About half-way through posting notes about the “guns of Fort Sumter,” I started looking for a way to best relate how the guns were employed and where they stood in the fort. Well since this is a “web page” the solution seemed rather apparent – take one of the sketches out of the Official Records and overlay a link map to the posts about the guns.
Here’s Captain John Foster’s enclosure from March 27, 1861, depicting the arrangement of the guns. If you scroll over the gun positions, you’ll see links to the posts.
This diagram speaks directly to the strengths and limitations of the fort’s armament. Only the barbette and 1st tiers were armed for action in April 1861. The second tier was still incomplete when South Carolina seceded. One 32-pdr was mounted for experiments, but later removed. The defenders closed embrasures of the second tier as best possible.
The gorge wall, on the bottom of the diagram, was the most vulnerable face of the fort. The Cummings Point batteries on Morris Island sat south of the fort and bore almost directly on the gorge wall. From batteries there, the Confederates used three 8-inch columbiads, two 42-pdr guns, and the Blakely rifle for breaching.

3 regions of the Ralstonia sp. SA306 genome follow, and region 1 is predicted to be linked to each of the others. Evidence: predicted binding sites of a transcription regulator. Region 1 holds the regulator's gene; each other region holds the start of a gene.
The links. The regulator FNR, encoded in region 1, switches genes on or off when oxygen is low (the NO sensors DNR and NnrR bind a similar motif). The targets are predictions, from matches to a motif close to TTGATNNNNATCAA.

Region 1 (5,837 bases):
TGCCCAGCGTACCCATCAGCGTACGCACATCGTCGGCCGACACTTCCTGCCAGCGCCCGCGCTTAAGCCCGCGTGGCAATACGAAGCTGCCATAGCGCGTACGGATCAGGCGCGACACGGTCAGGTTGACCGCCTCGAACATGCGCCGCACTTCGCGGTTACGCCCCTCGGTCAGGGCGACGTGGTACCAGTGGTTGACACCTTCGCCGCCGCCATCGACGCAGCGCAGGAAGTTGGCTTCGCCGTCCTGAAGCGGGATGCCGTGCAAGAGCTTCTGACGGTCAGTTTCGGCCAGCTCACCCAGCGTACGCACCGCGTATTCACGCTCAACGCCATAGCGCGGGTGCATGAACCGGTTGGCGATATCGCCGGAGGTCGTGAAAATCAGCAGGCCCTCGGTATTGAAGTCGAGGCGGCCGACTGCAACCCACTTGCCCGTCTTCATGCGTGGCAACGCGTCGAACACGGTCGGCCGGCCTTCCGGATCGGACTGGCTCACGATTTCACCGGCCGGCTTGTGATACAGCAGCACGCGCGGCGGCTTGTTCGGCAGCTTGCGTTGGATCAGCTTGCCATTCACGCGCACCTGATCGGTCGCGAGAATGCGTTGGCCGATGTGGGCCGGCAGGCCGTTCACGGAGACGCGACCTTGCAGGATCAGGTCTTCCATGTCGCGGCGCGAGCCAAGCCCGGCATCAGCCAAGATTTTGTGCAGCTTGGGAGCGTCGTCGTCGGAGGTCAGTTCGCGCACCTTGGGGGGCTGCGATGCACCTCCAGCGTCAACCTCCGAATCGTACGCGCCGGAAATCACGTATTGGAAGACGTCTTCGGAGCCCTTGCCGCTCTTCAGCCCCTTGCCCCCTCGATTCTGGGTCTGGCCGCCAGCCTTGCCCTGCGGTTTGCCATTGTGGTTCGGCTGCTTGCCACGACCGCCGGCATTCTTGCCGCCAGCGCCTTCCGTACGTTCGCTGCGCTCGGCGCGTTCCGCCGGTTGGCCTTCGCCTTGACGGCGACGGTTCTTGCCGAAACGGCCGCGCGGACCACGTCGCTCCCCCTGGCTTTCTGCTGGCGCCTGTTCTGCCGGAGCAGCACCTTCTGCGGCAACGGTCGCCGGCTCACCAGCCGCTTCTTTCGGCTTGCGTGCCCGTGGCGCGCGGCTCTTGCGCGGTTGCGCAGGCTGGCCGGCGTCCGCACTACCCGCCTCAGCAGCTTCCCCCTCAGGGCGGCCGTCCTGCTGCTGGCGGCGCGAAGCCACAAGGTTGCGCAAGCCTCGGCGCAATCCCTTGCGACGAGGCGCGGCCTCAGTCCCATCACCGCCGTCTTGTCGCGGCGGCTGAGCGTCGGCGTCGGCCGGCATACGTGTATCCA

At first glance, the 10-inch columbiads on the gorge angles could counter those Confederate batteries. However, Foster indicated modifications were required to allow the west-most columbiad to bear on Cummings Point. Furthermore, during the bombardment Major Robert Anderson opted to not man the barbette tier guns. This effectively restricted the Federal’s weight of fire on the Cummings Point batteries to two 32-pdr guns and one 42-pdr (which had been moved between March 27 and April 12).
To the north of Fort Sumter, across the channel, was of course Fort Moultrie. Ten 32-pdrs and the two 42-pdrs in the 1st tier bore on Sullivan’s Island. But these faced the weight of one IX-inch Dahlgren, seven 8-inch columbiads, two 8-inch seacoast howitzers, four 42-pdrs, five 32-pdrs, and four 24-pdrs (although the last three types were of limited value due to range).
The four columbiads on the parade field mounted as mortars offered perhaps the best “might have been” response. The three 8-inch columbiads trained on Morris Island could have caused great trouble for the Confederate gunners. But with the combined effect of a dozen (or more) mortars and shells from Sullivan’s Island, the columbiads were too dangerous to man.
When the war of words gave way to the cannon blasts on April 12, ballistics, weight of shot, range of shell, and angle of fires determined the course of the war’s first battle.
Next up, the Confederate batteries.